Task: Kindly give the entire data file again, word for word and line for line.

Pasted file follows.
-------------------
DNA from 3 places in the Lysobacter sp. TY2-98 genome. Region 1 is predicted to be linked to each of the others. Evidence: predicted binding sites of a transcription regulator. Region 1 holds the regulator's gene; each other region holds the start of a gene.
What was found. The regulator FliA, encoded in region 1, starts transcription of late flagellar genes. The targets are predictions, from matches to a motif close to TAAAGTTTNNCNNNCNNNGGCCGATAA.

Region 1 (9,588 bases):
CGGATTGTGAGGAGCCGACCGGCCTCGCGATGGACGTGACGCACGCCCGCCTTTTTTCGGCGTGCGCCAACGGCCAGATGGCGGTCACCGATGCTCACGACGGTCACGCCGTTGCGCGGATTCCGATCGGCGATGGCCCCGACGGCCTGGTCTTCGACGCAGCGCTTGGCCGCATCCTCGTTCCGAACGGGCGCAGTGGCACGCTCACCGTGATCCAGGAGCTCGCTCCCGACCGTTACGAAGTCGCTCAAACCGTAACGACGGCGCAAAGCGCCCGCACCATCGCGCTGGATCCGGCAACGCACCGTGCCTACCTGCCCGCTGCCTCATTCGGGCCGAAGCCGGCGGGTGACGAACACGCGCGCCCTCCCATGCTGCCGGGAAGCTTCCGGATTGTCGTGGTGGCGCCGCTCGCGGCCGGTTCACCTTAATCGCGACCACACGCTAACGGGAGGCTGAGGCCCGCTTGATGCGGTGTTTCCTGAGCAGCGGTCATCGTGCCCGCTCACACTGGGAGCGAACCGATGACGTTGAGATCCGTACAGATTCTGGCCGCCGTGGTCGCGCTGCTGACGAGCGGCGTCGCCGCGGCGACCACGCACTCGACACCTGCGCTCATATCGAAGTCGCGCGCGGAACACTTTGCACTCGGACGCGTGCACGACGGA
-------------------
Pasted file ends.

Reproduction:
DNA from 3 places in the Lysobacter sp. TY2-98 genome. Region 1 is predicted to be linked to each of the others. Evidence: predicted binding sites of a transcription regulator. Region 1 holds the regulator's gene; each other region holds the start of a gene.
What was found. The regulator FliA, encoded in region 1, starts transcription of late flagellar genes. The targets are predictions, from matches to a motif close to TAAAGTTTNNCNNNCNNNGGCCGATAA.

Region 1 (9,588 bases):
CGGATTGTGAGGAGCCGACCGGCCTCGCGATGGACGTGACGCACGCCCGCCTTTTTTCGGCGTGCGCCAACGGCCAGATGGCGGTCACCGATGCTCACGACGGTCACGCCGTTGCGCGGATTCCGATCGGCGATGGCCCCGACGGCCTGGTCTTCGACGCAGCGCTTGGCCGCATCCTCGTTCCGAACGGGCGCAGTGGCACGCTCACCGTGATCCAGGAGCTCGCTCCCGACCGTTACGAAGTCGCTCAAACCGTAACGACGGCGCAAAGCGCCCGCACCATCGCGCTGGATCCGGCAACGCACCGTGCCTACCTGCCCGCTGCCTCATTCGGGCCGAAGCCGGCGGGTGACGAACACGCGCGCCCTCCCATGCTGCCGGGAAGCTTCCGGATTGTCGTGGTGGCGCCGCTCGCGGCCGGTTCACCTTAATCGCGACCACACGCTAACGGGAGGCTGAGGCCCGCTTGATGCGGTGTTTCCTGAGCAGCGGTCATCGTGCCCGCTCACACTGGGAGCGAACCGATGACGTTGAGATCCGTACAGATTCTGGCCGCCGTGGTCGCGCTGCTGACGAGCGGCGTCGCCGCGGCGACCACGCACTCGACACCTGCGCTCATATCGAAGTCGCGCGCGGAACACTTTGCACTCGGACGCGTGCACGACGGA